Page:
Choose the right flowers
Flowers provide pollen and nectar for bees, butterflies and other insects that perform vital fertilisation of seed, cereal, fruit and vegetables. Avoid big or double flowers, such as double Daffodils and Double Dahlias, as the nectar will often be obstructed by the petals and some are sterile.
Choose plants that provide pollen and nectar for as long a season as possible, for bees who venture out early in the year – Large Flowering Crocus are ideal, through to Dahlias which flower through the summer and into early autumn. Bees are particularly partial to purple flowers, so lavender and alliums are great choices too.
Grow a mix of trees and shrubs
Grow a range of trees, shrubs and climbers, or a mixed hedge as these provide food and shelter for all sorts of wildlife. Larger plants, particularly trees, support more wildlife in several ways; they provide food in the form of flowers, fruits and seeds and they provide cover and nesting sites for insects and birds.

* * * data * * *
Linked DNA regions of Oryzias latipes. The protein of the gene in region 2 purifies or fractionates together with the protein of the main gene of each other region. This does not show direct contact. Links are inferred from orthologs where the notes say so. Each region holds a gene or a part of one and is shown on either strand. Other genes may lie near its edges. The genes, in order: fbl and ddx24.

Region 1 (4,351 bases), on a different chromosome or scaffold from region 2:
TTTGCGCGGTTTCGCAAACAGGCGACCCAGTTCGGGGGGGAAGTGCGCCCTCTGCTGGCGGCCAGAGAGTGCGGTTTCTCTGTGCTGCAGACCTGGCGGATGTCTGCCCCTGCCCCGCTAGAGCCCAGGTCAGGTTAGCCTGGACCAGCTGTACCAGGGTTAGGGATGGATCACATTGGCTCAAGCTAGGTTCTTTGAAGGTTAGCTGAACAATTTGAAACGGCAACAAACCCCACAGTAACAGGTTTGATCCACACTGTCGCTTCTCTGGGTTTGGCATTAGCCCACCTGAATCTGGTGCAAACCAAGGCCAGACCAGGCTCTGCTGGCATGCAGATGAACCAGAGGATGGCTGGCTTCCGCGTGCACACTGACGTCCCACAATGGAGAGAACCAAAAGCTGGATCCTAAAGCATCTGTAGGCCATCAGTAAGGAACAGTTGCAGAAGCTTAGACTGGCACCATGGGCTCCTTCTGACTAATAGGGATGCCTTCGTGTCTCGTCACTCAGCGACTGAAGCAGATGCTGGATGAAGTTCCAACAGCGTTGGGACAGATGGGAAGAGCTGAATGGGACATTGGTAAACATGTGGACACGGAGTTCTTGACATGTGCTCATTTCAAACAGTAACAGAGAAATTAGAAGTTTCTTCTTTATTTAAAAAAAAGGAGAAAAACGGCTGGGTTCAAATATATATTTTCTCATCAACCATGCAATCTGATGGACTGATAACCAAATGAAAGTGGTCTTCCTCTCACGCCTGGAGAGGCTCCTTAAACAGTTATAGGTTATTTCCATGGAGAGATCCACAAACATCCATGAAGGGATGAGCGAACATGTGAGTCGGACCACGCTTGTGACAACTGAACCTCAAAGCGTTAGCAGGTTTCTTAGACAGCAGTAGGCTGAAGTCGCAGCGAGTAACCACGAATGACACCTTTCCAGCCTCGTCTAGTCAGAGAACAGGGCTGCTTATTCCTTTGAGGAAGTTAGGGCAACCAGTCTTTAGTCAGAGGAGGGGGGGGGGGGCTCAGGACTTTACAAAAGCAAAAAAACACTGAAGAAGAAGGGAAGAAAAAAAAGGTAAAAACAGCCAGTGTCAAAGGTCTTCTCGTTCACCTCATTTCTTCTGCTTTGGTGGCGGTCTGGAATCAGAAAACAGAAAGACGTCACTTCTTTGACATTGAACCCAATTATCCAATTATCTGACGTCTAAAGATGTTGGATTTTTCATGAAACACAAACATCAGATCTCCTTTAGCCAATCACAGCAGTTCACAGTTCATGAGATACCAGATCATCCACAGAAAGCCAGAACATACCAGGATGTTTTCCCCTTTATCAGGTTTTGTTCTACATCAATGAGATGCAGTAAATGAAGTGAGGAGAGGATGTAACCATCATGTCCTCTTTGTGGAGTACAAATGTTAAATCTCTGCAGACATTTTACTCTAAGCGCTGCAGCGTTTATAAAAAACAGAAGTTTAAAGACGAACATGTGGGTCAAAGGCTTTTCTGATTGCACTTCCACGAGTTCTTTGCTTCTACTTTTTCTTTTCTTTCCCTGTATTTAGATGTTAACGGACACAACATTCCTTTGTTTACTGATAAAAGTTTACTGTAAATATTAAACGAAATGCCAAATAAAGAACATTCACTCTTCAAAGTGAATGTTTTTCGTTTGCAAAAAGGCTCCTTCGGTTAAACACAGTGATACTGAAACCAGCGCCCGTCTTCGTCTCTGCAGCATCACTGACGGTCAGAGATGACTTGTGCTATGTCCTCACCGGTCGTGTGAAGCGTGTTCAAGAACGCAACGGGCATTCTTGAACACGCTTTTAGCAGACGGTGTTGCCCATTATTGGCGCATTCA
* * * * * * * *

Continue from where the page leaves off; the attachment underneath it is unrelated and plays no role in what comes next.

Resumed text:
Small trees and shrubs that are good for blossom and berries include rowan, crab apple, elder, blackthorn and hawthorn and fruit trees support a range of wildlife, simultaneously providing for them while also supplying you with a useful crop.
Look after mature trees
Maybe your garden is too small for big trees, but that doesn’t mean that you can’t get some planted in your neighbourhood, and protect those that are already there – large street trees provide a vital habitat for a range of wildlife that will visit nearby gardens while foraging. Wildlife rarely respects garden boundaries: try to see your garden as part of a wider web of green space.
Don’t be too tidy
Piles of leaves and twiggy debris provide food and habitat for many species. Piles of stones also make good habitat, particularly for hibernating reptiles and amphibians – you can tuck them away in hidden corners, or even behind a shed or garage. Leaving perennials uncut over winter, means that the hollow stems can shelter hibernating insects.